Recently, while riding my usual commuter train, I noticed the gentlemen seated next to me reading a copy of “The Trusted Professional,” a publication put out by the New York State Society of CPAs. Eschewing my usual 30-minute catnap, I quickly introduced myself and asked if he read Accounting Today.
“That’s the big magazine with the green letters right?” he queried. Obviously, he wasn’t part of our core readership. Turns out he was a sole practitioner, insulated by choice from the machinations of the profession on the national level and, admittedly, was only a member of the American Institute of CPAs because of the insurance benefits.
To my amazement, he’d never heard of AICPA president Barry Melancon, nor current chairman Scott Voynich. He neither knew nor cared about the institute’s online portal, CPA2Biz, and had only a passing familiarity with well-publicized but failed initiatives like the global credential.
Does someone sense a problem here?
When I’ve regaled folks in the profession with this train tale, they’ve told me that this scenario was, unfortunately, not atypical. As one cynic put it, they don’t have a “no CPA left behind” policy at 1211 Avenue of the Americas.
Now to be fair, you can hardly expect an organization with roughly 350,000 members to send each one a personalized holiday card with updates on institute initiatives. And again, in the spirit of fairness, it’s also incumbent upon members who pay dues to an organization to at least make an attempt to discern what’s going on or to become active if they feel change is necessary.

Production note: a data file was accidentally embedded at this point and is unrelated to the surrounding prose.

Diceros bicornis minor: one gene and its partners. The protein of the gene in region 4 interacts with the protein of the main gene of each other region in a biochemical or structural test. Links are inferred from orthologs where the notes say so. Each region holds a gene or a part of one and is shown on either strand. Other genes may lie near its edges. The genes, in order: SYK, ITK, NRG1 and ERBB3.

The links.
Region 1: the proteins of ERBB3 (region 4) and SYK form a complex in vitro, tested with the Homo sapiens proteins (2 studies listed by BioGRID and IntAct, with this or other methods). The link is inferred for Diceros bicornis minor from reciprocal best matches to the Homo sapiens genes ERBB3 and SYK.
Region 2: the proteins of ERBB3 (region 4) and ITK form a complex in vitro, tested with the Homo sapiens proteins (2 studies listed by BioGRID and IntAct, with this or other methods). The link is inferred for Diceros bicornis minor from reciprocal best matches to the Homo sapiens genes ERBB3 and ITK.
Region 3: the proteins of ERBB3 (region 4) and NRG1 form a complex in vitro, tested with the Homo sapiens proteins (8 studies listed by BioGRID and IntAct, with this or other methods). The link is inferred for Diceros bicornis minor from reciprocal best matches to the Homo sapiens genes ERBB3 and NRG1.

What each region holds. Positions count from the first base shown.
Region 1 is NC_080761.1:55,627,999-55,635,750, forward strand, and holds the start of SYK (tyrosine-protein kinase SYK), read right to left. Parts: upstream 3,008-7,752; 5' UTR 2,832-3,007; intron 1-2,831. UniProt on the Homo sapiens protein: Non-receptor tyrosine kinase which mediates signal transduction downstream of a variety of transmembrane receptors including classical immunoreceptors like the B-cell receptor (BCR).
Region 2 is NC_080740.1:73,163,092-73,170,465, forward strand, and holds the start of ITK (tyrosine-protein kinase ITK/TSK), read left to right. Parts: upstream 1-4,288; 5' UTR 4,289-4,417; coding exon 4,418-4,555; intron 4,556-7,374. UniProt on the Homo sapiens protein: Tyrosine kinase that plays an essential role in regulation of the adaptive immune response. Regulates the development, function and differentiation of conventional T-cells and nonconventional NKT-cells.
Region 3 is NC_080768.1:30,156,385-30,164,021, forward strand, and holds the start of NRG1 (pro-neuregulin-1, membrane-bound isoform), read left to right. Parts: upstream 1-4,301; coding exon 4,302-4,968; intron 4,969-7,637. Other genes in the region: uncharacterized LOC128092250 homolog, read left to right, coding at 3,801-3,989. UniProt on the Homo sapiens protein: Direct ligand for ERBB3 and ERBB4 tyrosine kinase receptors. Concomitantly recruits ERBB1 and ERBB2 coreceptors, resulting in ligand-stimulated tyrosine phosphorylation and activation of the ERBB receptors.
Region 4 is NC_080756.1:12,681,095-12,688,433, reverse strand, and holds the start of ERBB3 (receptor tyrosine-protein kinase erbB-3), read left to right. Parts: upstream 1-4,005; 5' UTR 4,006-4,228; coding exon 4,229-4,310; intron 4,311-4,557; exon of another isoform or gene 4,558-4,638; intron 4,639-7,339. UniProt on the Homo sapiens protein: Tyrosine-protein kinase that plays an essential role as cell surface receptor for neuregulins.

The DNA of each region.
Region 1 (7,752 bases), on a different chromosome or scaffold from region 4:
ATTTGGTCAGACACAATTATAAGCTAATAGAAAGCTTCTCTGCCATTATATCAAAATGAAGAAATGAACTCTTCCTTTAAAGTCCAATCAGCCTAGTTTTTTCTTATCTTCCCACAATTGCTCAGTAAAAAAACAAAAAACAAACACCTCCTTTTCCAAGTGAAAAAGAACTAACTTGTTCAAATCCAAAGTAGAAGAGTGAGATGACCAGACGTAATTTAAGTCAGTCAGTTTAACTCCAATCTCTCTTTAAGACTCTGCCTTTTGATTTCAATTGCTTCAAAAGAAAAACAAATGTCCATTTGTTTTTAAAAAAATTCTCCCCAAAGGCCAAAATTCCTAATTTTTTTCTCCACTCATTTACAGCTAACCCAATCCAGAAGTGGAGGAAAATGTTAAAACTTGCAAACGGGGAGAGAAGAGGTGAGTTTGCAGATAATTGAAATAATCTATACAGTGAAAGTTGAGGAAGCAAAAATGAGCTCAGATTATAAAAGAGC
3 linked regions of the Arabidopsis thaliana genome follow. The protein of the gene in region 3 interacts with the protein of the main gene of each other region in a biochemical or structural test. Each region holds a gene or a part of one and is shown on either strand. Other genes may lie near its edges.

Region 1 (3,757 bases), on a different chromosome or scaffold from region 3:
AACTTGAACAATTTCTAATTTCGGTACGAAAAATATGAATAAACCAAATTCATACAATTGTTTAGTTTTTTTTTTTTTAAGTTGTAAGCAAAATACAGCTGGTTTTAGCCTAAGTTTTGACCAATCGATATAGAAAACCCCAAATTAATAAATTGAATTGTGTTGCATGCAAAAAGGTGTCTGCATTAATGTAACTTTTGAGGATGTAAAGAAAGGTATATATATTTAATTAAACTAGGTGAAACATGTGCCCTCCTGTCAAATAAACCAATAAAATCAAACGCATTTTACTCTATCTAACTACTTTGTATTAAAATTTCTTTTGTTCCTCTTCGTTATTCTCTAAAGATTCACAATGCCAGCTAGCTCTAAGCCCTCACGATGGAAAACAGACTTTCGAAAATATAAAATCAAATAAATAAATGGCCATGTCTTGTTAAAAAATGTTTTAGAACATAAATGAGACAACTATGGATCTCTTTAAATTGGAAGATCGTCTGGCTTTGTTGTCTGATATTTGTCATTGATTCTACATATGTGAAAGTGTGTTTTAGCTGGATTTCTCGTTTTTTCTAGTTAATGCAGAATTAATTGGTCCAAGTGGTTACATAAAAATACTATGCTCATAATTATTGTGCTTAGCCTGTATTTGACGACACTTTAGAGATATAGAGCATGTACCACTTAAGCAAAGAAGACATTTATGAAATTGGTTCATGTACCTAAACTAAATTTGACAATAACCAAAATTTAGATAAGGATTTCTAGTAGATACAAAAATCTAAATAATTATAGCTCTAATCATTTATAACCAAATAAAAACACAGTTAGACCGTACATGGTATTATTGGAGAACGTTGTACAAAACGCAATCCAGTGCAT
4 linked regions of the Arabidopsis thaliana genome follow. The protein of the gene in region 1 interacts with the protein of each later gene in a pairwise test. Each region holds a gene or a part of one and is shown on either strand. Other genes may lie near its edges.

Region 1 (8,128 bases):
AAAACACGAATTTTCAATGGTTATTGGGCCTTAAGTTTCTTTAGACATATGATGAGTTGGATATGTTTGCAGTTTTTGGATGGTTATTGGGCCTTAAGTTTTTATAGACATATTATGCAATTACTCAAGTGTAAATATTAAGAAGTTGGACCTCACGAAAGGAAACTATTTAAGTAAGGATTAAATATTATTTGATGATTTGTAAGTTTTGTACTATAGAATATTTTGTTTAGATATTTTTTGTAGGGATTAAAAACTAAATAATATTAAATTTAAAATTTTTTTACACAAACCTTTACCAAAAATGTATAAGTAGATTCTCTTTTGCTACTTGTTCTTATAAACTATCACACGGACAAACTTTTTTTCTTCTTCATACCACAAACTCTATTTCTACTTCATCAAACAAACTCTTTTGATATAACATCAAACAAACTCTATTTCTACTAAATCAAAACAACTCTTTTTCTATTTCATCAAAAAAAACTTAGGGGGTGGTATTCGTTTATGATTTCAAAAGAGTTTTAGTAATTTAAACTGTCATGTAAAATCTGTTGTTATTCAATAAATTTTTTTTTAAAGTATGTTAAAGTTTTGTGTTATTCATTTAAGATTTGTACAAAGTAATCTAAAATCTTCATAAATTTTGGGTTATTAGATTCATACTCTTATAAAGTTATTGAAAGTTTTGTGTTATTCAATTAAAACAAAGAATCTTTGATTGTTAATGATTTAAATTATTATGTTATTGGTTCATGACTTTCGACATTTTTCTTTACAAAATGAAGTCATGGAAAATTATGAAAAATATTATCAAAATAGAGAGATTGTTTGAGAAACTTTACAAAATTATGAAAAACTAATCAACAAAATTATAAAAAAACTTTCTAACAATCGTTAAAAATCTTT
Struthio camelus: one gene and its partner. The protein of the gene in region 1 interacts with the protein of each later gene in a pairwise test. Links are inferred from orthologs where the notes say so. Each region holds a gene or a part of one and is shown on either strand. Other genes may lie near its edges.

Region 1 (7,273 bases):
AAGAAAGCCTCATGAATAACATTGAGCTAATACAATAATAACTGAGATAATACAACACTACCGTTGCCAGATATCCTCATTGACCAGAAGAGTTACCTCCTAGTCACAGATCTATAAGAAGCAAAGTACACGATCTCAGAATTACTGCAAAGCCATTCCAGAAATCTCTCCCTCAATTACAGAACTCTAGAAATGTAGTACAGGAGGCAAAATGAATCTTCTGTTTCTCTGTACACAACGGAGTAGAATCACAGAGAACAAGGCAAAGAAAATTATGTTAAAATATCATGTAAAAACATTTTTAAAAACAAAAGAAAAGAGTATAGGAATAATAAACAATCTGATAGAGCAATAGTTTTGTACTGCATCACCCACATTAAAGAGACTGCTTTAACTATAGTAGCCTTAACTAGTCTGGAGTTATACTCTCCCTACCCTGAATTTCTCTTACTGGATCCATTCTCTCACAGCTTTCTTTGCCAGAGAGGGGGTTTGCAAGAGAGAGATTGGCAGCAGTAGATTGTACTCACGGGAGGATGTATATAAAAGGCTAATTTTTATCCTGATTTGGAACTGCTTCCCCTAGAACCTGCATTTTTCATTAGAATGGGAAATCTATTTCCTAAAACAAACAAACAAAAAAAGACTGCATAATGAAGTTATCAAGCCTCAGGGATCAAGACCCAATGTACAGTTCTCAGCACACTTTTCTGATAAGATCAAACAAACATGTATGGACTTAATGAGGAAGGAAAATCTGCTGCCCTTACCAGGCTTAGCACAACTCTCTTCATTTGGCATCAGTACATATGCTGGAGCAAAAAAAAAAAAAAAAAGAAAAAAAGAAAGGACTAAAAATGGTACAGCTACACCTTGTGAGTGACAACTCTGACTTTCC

Still, does the scenario of my train companion reflect a wider problem with the institute and the members of the profession in general?
I’m no sociologist, but I’d have to answer in the affirmative. As an impartial observer, I feel there’s plenty of blame to go around for any lack of cohesion within the ranks.
Should the institute receive deserved catcalls for adopting something of a bunker mentality of late, perhaps at the expense of its members? Or spending millions on ill-fated projects while conspicuously abandoning the core services that brought them to the dance in the first place?
Do the many dissident CPA groups with their own Web sites who urge a wholesale leadership change at 1211 make cogent points for reform, or are they a scattered group of malcontents enamored with throwing rocks?
I would answer “yes” in part to all of the above.
Now, don’t despair, this is not going to be one of those group-hug type columns, where I urge everyone to get along. In fact, I feel it’s better when opposing factions come together on an issue and theoretically meet somewhere in the middle.
In 2004, there will be no shortage of critical issues raining down on the profession — the continued fallout from Sarbanes-Oxley, Big GAAP vs. Little GAAP, a projected increase in mergers, the fallout over tax shelters and that next inevitable accounting scandal, to name just a few.
And while some of these carry serious consequences, none could be worse than a membership that isn’t informed or — because of too many sideline projects by its leadership or infighting — has no desire to be.
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